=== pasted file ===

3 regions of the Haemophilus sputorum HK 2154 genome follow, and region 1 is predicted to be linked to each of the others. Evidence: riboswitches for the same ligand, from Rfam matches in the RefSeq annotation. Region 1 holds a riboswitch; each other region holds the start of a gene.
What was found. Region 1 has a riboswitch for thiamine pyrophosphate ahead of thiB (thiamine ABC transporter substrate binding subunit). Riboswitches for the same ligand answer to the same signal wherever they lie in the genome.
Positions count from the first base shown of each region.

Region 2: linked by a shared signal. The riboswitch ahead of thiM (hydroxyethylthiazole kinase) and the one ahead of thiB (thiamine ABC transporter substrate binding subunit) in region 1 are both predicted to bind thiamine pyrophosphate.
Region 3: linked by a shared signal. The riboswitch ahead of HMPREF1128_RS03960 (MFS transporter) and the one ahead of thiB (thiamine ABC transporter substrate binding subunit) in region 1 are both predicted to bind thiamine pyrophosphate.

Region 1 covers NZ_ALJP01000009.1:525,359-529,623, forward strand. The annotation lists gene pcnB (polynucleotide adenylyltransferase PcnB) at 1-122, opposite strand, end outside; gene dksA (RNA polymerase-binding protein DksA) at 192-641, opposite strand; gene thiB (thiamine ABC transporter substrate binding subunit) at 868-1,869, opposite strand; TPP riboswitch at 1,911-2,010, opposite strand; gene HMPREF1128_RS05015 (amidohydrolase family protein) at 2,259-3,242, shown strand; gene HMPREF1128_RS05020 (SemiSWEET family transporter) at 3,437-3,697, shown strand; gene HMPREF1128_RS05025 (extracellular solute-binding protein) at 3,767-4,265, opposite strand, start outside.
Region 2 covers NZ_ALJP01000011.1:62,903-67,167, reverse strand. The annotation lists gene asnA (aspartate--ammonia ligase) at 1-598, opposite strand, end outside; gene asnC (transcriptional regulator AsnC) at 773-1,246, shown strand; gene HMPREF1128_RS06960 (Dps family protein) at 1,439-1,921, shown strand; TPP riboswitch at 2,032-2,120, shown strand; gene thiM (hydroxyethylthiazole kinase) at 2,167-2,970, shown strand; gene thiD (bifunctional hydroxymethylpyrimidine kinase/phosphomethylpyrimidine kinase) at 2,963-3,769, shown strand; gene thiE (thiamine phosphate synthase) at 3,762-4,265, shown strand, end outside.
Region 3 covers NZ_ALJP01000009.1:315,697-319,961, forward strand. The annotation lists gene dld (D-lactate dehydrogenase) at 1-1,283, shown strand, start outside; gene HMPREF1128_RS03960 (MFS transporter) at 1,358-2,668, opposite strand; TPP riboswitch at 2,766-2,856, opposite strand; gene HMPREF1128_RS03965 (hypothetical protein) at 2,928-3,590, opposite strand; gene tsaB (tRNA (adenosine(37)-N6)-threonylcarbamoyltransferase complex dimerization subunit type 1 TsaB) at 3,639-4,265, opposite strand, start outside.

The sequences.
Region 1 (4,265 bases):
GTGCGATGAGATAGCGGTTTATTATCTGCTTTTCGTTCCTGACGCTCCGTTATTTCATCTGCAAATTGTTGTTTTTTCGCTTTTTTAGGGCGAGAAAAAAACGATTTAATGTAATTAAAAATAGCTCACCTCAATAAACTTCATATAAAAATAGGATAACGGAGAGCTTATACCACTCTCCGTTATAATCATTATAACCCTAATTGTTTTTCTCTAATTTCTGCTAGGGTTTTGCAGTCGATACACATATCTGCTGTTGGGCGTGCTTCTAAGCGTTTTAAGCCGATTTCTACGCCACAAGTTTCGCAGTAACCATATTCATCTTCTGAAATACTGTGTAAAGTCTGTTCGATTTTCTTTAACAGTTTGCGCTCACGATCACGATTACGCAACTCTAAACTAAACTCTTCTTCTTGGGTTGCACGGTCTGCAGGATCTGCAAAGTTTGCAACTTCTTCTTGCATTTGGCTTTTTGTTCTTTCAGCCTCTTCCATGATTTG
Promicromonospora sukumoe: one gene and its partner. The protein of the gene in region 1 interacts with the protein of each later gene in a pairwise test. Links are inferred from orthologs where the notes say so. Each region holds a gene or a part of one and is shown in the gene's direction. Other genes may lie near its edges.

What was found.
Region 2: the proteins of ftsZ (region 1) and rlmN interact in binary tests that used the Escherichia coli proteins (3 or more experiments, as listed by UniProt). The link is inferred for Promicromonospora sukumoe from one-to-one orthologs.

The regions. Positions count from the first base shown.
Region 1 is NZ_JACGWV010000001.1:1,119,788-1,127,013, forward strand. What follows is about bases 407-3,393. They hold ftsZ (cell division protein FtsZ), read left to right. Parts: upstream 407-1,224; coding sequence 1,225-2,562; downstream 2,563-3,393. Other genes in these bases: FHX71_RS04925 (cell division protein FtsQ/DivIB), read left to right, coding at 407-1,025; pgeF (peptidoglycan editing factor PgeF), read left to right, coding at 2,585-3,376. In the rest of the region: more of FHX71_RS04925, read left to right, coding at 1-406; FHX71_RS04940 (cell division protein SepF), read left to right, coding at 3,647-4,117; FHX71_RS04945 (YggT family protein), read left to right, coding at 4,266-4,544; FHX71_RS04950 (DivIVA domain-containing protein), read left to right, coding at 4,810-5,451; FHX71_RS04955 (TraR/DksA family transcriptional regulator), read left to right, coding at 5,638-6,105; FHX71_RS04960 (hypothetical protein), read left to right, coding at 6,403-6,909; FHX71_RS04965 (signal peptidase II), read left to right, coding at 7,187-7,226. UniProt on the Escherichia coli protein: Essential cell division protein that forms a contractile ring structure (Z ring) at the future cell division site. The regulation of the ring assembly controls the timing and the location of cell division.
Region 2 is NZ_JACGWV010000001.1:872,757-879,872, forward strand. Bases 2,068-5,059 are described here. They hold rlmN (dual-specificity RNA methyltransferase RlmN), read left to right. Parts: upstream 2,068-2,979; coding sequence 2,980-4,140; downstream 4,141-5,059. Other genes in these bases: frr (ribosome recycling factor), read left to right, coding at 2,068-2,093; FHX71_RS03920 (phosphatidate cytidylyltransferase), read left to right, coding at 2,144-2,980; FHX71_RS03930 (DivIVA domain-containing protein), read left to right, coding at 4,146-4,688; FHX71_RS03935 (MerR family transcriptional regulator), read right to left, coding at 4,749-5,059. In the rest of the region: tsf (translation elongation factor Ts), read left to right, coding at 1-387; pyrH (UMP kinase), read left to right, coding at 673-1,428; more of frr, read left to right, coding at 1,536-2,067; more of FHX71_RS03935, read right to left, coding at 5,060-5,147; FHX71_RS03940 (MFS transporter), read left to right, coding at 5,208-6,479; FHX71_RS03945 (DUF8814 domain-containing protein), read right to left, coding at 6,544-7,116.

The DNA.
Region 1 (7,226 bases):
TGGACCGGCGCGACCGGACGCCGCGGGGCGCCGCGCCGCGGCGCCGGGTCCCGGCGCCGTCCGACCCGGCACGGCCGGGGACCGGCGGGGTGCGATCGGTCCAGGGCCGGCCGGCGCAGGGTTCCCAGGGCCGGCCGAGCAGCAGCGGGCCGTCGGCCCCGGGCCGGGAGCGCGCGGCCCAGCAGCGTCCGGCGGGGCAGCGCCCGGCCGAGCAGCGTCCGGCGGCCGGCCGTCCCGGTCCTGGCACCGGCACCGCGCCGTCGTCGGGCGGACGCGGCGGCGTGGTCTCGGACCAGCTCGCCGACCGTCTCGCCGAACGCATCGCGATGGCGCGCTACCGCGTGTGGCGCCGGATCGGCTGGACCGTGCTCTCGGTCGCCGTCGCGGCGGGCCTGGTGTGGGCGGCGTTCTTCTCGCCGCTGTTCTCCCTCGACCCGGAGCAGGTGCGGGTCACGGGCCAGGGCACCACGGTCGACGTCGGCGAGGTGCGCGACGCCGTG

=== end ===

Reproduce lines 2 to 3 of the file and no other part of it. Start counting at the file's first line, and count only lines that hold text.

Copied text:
What was found. Region 1 has a riboswitch for thiamine pyrophosphate ahead of thiB (thiamine ABC transporter substrate binding subunit). Riboswitches for the same ligand answer to the same signal wherever they lie in the genome.
Positions count from the first base shown of each region.